Patellar Luxation in Dogs
Patellar luxation occurs when the dog's kneecap (patella) is dislocated from its normalanatomic position in the groove of the thigh bone (femur). When the kneecap is dislocated from the groove of the thigh bone, it can only be returned to its normal position once the quadriceps muscles in the hind legs of the animal relax and lengthen. It is for this reason that most dogs with the condition will hold up their hind legs for a few minutes.
A dislocated kneecap is one of the most prevalent knee joint abnormalities in dogs. The condition is most common in toy and miniature dog breeds such as the Yorkshire Terrier, Dachshund, West Highland White Terrier (Westie), Pomeranian, Pekingese, Chihuahua, and Boston Terrier. Female dogs are 1 1/2 times more likely to acquire the condition.
Symptoms and Types
The specific symptoms of a dislocated kneecap will depend on the severity and persistence of the condition, as well as the amount of degenerative arthritis that is involved. Typically, a dog with a dislocated kneecap will exhibit prolonged abnormal hindlimb movement, occasional skipping or hindlimb lameness, and sudden lameness.
The dog will rarely feel pain or discomfort once the kneecap is out of position, only feeling pain at the moment the kneecap slides out of the thigh bone's ridges.
A dislocated kneecap is usually caused by a genetic malformation or trauma. The clinical signs of the condition will normally start showing approximately four months after birth.
A dislocated kneecap is diagnosed through a variety of means. Top view (craniocaudal) and side view (mediolateral) X-rays of the stifle joint, hip, and hock may be used to detect bending and twisting of the thigh bone and larger bone of the lower leg. Skyline X-rays may reveal a shallow, flattened, or curved groove of the thigh bone. A fluid sample taken from the joint and an analysis of the lubricating fluid in the joint (synovial fluid) will show a small increase in mononuclear cells. It is also necessary for the veterinarian to perform an examination by touch to feel for kneecap freedom.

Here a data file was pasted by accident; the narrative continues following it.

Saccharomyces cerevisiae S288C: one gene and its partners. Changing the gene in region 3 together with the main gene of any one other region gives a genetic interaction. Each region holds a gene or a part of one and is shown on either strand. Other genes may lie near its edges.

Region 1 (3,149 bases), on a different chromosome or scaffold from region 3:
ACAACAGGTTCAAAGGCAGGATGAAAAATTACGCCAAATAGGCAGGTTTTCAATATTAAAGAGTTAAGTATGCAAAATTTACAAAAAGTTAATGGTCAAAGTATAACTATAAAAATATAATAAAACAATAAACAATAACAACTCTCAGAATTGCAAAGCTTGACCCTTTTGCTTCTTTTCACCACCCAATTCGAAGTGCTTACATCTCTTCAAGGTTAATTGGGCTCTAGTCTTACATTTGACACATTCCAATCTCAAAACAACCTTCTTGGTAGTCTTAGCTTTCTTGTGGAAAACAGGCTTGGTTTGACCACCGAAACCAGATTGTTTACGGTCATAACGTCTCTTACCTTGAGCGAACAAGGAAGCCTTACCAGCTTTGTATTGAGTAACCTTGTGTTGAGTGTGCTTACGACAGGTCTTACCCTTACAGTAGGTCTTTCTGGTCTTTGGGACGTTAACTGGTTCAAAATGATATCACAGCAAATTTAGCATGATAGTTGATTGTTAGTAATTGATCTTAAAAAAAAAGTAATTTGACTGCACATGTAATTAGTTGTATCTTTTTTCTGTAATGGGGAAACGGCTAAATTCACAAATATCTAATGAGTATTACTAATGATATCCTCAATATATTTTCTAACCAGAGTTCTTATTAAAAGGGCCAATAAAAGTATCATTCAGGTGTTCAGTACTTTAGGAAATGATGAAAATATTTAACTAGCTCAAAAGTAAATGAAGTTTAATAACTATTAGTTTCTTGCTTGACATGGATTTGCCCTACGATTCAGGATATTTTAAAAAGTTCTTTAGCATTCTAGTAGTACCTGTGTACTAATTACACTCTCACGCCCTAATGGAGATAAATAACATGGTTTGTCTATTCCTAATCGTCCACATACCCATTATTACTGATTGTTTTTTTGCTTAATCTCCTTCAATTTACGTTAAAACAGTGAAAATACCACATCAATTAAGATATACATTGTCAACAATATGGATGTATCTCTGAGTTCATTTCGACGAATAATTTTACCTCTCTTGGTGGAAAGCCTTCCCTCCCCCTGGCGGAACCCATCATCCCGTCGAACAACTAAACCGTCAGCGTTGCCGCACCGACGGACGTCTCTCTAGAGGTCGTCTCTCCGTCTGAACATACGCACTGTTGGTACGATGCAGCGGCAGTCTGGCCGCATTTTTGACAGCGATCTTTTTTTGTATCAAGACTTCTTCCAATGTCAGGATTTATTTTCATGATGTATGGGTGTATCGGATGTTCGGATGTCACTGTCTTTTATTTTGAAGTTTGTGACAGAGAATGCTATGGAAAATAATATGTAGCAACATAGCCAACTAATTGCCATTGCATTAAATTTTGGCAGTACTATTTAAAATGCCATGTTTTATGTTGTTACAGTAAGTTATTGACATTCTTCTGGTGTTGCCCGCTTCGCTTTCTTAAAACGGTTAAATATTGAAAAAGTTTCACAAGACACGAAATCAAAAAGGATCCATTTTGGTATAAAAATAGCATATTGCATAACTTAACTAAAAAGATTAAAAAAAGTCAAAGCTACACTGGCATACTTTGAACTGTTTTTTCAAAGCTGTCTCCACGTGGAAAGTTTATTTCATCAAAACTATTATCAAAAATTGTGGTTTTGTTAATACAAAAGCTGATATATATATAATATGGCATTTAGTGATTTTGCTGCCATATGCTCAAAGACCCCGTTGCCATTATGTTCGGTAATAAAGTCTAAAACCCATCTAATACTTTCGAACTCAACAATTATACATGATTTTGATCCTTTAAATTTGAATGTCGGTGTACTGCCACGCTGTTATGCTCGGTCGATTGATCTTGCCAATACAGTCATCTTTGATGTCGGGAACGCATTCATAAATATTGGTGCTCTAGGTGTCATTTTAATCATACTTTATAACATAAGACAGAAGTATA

Medical treatment for kneecap dislocation has very little effectiveness; surgery is the preferred treatment of choice for severe cases. Surgery can correct both the affected structures and the movement of the kneecap itself, and in 90 percent of cases, frees the dog from lameness and dysfunction.
The kneecap may be fastened on the outside of the bone to prevent it from sliding towards the inside. Alternatively, the groove of the thigh bone may be deepened so that it can better hold the kneecap.
Living and Management
Follow-up treatment after successful surgery will include leash walk exercise for one month (avoid jumping) and yearly examinations to check for progress. It is important that pet owners are aware that there is a high possibility of recurrence (48 percent), although the dislocation will be considerably less severe than the original incidence. Because kneecap dislocation is genetically inherited, the breeding of affected dogs is highly discouraged.
PreventionThere are currently no known preventative measures for this medical condition.
Urolithiasis, Calcium Oxalate in Cats
Urolithiasis is described as the presence of stones in the urinary tract. When these stones are made of calcium oxalate, they are referred to as calcium deposits. In most cases the stones can be removed safely, giving the cat a positive prognosis.
Symptoms and Types
Although it is rare in cats, the most common symptom of urolithiasis is straining while the animal is urinating. If there is inflammation in the urinary tract, the cat may have an enlarged belly or the area surrounding the urinary region may be noticeably irritated. If the calcium deposits are large, they can sometimes be felt through the skin by a veterinarian.
The primary cause for the formation of stones is high levels of calcium in the urine. Some risk factors can include excessive dietary protein or vitamin D, a vitamin B6 deficiency, the use of calcium supplements or steroids, and a diet comprised exclusively of dry food.